|Location:||2 km south of Wied iz Zurrieq.|
Boats: all year daily 9:15-15:15.
|Fee:||Boat trip: Adults Lm 2.50, Children Lm 1.25.|
|Guided tours:||visited by boat from the sea, D=50 min.|
Joseph Zammit (1978):
A Superb View Of The Blue Grotto....,
with the Drama of the Shark, the dive, and the storm.
32 pp, 14 photos.
A good detailed account of both the Blue Grotto and the many other caves in the area.
|Address:||Information: Tel 829 925 or 824811 or 2164-0058.|
|As far as we know this information was accurate when it was published (see years in brackets), but may have changed since then.
Please check rates and details directly with the companies in question if you need more recent info.
A boat trip along the dramatic cliffs of the south coast is one of the highlights of a visit to Malta. To see the grottoes at their best, try and make the trip on a bright sunny morning, preferably before 11 o'clock when the sun is still low in the sky and the sun's rays penetrate far into the caves.
Wied iz Zurrieq is a little fishing village on the south coast, reached by a spectacular drive along the cliff tops. From here, traditional fishing boats ferry passengers every day, but only if the water is calm. The fishermen tend to cram in as many visitors as they can, eight is supposedly the limit. Try to avoid stormy weather when the turbulent seas break on the headland and send spray up to 30 m or more into the air. In these conditions a drive along the south coast is called for.
Wied iz-Zurrieq harbour consists of no more than a cluster of houses, shops and cafés, an exhibition of sea shells, a small shrine giving heavenly protection to fishermen and a watch-tower erected by the Knights of St John to warn of enemy ships. A slipway lined with fishing boats leads down to the minuscule harbour. This is a popular spot for swimmers and scuba-divers.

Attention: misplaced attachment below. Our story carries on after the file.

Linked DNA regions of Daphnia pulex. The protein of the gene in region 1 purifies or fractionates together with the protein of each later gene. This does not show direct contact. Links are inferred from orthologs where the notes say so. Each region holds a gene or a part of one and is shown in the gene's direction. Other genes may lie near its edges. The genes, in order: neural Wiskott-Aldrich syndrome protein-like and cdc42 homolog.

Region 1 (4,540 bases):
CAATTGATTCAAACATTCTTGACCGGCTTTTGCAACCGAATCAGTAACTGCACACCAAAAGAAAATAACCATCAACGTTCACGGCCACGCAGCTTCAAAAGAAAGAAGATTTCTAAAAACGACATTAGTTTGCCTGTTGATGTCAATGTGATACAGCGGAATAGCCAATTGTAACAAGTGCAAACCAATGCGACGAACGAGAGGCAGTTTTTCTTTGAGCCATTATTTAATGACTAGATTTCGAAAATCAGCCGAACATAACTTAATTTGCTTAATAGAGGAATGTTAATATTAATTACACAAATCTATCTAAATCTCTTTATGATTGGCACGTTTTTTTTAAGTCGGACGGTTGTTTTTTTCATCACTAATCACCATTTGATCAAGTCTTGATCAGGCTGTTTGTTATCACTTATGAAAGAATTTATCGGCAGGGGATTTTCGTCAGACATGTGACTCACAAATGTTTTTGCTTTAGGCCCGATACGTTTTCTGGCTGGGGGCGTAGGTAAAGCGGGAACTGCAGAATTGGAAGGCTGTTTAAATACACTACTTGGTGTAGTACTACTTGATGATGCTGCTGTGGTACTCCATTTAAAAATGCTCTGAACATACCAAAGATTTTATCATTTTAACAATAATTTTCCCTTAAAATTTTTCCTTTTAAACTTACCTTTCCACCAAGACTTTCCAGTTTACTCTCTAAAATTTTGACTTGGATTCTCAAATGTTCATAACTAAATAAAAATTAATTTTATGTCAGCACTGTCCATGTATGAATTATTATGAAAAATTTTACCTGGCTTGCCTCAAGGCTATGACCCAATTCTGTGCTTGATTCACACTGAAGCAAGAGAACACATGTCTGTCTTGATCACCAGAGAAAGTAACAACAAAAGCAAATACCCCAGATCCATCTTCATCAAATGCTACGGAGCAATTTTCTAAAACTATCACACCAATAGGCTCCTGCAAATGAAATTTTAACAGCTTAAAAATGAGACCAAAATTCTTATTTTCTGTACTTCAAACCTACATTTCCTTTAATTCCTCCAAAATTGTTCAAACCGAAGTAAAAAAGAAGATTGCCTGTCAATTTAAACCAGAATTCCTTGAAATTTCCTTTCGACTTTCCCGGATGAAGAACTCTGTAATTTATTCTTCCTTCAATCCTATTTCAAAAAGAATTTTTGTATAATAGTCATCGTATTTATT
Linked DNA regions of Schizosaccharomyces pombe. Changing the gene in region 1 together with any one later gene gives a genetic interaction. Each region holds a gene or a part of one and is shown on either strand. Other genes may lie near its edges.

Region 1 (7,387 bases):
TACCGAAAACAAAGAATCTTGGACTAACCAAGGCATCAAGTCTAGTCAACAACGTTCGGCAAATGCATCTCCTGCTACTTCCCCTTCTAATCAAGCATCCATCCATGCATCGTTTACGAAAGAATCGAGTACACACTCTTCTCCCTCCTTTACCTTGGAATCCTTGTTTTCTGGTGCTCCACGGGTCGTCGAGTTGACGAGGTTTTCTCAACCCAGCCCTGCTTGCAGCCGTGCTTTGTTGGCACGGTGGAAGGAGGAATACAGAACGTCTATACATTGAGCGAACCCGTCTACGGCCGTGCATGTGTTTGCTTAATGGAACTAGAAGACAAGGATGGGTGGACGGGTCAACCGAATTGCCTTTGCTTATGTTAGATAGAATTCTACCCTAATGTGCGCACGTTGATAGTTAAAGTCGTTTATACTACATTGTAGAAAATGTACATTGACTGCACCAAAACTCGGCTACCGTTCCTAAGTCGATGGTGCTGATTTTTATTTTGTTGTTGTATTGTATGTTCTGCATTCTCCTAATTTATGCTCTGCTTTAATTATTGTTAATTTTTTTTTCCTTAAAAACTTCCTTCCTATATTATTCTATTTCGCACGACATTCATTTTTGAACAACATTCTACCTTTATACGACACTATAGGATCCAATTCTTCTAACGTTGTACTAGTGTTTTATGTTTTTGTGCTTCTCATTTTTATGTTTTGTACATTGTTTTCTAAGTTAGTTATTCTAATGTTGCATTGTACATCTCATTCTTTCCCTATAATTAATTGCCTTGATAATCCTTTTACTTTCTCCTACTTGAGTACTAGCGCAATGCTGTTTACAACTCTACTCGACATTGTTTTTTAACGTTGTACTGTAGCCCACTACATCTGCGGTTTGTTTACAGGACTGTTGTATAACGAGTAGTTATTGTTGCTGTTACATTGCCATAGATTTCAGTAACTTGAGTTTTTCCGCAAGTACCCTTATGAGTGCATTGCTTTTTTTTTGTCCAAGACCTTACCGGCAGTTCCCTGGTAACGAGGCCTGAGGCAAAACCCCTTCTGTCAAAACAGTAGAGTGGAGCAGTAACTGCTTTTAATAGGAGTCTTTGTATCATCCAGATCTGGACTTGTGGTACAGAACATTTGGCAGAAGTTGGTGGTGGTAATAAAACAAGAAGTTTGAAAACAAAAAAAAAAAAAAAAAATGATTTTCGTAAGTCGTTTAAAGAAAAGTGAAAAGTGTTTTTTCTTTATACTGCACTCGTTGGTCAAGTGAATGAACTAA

The boat journey takes a total of 50 minutes and weaves in and out of a series of limestone caverns set in a cliff of weird-shaped rocks. All the caverns have names and the rock is tinted pink, mauve or orange by coral or minerals, especially in one called Reflection Cave. On a fine day the waters are constantly changing colours from deep water indigo and navy peaking to azure and emerald according to the state of the sun. A hand placed in the water will glow turquoise blue if you drag it in the water.
To reach the Blue Grotto itself, so-called because of the deep blue of the water inside, boats pass under a monumental arch, resembling a flying buttress in a cathedral. From here you glide into the dark grotto, which goes for 50 m deep in the cliff face. Goodwin mentions some underwater sea caves.
If you do not want to do the boat trip, however, you can walk to the top of the grotto via the coastal path from the village.
Text by Tony Oldham (2002). With kind permission.